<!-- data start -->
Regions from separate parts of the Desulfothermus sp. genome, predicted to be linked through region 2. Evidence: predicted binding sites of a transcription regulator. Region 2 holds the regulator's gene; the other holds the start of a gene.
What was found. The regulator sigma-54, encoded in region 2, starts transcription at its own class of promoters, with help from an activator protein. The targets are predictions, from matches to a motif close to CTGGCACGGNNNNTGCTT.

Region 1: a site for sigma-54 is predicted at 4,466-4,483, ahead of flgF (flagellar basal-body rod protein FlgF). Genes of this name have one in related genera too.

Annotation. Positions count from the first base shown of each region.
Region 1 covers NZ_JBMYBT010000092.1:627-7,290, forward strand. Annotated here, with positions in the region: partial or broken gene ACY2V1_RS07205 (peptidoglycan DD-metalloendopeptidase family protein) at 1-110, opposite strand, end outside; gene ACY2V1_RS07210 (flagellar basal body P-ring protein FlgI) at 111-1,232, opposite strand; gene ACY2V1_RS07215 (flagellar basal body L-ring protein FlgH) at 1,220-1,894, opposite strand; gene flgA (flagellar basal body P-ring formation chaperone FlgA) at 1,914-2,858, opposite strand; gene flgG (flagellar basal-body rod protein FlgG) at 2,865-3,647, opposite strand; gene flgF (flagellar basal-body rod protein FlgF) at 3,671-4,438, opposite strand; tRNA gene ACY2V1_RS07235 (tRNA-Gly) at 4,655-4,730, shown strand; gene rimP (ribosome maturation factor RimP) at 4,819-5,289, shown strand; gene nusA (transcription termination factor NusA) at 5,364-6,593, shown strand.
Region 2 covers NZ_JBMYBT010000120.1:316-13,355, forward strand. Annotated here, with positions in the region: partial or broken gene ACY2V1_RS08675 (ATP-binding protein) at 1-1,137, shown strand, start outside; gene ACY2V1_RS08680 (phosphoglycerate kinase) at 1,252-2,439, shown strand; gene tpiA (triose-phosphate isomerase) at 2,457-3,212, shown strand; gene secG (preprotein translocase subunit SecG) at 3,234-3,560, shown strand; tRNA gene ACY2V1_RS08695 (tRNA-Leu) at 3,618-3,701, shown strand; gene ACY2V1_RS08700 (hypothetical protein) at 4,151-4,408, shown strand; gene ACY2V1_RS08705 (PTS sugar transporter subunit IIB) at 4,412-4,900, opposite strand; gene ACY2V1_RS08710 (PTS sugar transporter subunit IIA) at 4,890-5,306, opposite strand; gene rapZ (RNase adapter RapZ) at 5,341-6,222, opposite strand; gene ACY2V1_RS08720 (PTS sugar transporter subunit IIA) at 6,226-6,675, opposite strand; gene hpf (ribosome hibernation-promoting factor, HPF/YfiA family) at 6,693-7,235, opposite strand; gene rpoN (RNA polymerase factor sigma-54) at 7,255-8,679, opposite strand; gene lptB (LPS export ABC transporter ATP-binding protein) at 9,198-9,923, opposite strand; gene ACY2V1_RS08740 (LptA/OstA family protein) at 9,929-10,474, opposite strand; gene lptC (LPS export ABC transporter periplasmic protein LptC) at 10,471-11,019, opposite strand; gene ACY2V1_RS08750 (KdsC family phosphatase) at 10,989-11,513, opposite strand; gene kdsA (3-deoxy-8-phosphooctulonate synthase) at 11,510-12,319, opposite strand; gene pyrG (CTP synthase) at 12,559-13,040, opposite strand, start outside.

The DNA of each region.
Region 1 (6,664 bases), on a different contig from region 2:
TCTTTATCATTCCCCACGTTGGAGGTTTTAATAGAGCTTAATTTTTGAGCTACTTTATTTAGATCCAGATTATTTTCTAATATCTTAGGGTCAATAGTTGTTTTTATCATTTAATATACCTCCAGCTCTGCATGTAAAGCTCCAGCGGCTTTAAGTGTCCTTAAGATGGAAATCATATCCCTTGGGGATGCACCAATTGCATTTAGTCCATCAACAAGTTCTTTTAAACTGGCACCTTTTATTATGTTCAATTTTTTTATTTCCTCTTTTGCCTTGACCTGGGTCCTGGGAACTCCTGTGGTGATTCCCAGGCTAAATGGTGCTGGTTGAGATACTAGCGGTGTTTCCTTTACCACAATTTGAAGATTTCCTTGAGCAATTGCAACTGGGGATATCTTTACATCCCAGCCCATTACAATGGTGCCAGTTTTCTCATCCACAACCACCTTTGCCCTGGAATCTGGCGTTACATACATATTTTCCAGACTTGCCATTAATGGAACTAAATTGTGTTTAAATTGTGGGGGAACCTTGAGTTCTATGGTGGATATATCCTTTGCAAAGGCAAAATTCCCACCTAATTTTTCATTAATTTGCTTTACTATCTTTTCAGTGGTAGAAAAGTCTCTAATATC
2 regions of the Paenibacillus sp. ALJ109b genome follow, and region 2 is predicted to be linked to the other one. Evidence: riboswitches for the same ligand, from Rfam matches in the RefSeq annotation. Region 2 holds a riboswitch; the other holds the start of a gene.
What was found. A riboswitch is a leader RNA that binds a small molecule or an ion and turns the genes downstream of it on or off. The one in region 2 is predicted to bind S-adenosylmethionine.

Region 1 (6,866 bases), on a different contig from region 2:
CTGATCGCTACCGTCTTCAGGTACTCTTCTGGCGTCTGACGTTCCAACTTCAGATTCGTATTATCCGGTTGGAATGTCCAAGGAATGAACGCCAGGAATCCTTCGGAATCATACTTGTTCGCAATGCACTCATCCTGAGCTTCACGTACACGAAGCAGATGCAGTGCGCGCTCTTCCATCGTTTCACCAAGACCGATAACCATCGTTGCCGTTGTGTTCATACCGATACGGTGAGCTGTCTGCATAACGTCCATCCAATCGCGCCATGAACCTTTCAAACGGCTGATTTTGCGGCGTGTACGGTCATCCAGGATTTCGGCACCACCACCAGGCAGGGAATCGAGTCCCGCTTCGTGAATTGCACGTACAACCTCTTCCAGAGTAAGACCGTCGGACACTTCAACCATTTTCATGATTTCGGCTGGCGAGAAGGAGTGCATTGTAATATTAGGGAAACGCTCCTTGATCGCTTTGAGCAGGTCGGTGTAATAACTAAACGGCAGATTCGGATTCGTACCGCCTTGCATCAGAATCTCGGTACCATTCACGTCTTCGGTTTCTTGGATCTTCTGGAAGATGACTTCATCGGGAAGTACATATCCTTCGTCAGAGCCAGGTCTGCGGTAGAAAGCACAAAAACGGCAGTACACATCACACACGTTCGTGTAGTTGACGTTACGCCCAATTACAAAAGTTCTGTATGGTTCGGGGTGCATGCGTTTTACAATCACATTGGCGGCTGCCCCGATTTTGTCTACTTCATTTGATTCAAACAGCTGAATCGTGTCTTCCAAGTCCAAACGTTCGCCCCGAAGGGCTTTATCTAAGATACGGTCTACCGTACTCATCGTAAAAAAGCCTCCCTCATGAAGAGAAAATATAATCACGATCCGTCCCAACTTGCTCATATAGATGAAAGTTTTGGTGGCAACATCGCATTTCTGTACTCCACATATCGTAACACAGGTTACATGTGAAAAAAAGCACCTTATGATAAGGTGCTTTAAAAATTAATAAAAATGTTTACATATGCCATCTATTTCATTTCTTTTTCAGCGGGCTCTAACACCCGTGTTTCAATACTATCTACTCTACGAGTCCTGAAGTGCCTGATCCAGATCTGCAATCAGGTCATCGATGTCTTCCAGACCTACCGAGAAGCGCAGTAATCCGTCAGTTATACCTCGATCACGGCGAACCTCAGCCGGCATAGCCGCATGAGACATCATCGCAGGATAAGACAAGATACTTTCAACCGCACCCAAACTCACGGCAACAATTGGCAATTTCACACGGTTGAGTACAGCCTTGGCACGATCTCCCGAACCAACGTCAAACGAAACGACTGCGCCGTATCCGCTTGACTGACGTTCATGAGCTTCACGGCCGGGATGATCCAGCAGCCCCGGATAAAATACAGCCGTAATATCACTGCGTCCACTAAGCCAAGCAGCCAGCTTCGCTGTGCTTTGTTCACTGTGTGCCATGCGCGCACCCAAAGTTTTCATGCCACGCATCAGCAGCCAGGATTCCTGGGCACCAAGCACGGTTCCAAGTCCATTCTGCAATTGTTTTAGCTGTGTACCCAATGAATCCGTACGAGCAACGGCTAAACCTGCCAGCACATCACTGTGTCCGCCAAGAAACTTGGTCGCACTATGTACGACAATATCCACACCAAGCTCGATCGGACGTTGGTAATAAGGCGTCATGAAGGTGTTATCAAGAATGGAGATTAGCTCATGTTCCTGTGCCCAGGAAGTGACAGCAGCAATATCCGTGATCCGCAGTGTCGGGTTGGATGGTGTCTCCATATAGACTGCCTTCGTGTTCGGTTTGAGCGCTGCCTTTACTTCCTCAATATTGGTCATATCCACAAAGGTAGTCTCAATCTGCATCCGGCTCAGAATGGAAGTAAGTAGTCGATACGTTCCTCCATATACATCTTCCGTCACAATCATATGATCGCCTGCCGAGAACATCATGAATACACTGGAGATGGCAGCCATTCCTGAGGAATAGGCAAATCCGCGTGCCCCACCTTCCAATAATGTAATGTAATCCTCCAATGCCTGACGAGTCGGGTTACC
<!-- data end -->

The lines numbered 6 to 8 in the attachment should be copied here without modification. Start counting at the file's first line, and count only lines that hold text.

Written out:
Region 2 covers NZ_JBMYBT010000120.1:316-13,355, forward strand. Annotated here, with positions in the region: partial or broken gene ACY2V1_RS08675 (ATP-binding protein) at 1-1,137, shown strand, start outside; gene ACY2V1_RS08680 (phosphoglycerate kinase) at 1,252-2,439, shown strand; gene tpiA (triose-phosphate isomerase) at 2,457-3,212, shown strand; gene secG (preprotein translocase subunit SecG) at 3,234-3,560, shown strand; tRNA gene ACY2V1_RS08695 (tRNA-Leu) at 3,618-3,701, shown strand; gene ACY2V1_RS08700 (hypothetical protein) at 4,151-4,408, shown strand; gene ACY2V1_RS08705 (PTS sugar transporter subunit IIB) at 4,412-4,900, opposite strand; gene ACY2V1_RS08710 (PTS sugar transporter subunit IIA) at 4,890-5,306, opposite strand; gene rapZ (RNase adapter RapZ) at 5,341-6,222, opposite strand; gene ACY2V1_RS08720 (PTS sugar transporter subunit IIA) at 6,226-6,675, opposite strand; gene hpf (ribosome hibernation-promoting factor, HPF/YfiA family) at 6,693-7,235, opposite strand; gene rpoN (RNA polymerase factor sigma-54) at 7,255-8,679, opposite strand; gene lptB (LPS export ABC transporter ATP-binding protein) at 9,198-9,923, opposite strand; gene ACY2V1_RS08740 (LptA/OstA family protein) at 9,929-10,474, opposite strand; gene lptC (LPS export ABC transporter periplasmic protein LptC) at 10,471-11,019, opposite strand; gene ACY2V1_RS08750 (KdsC family phosphatase) at 10,989-11,513, opposite strand; gene kdsA (3-deoxy-8-phosphooctulonate synthase) at 11,510-12,319, opposite strand; gene pyrG (CTP synthase) at 12,559-13,040, opposite strand, start outside.

The DNA of each region.
Region 1 (6,664 bases), on a different contig from region 2: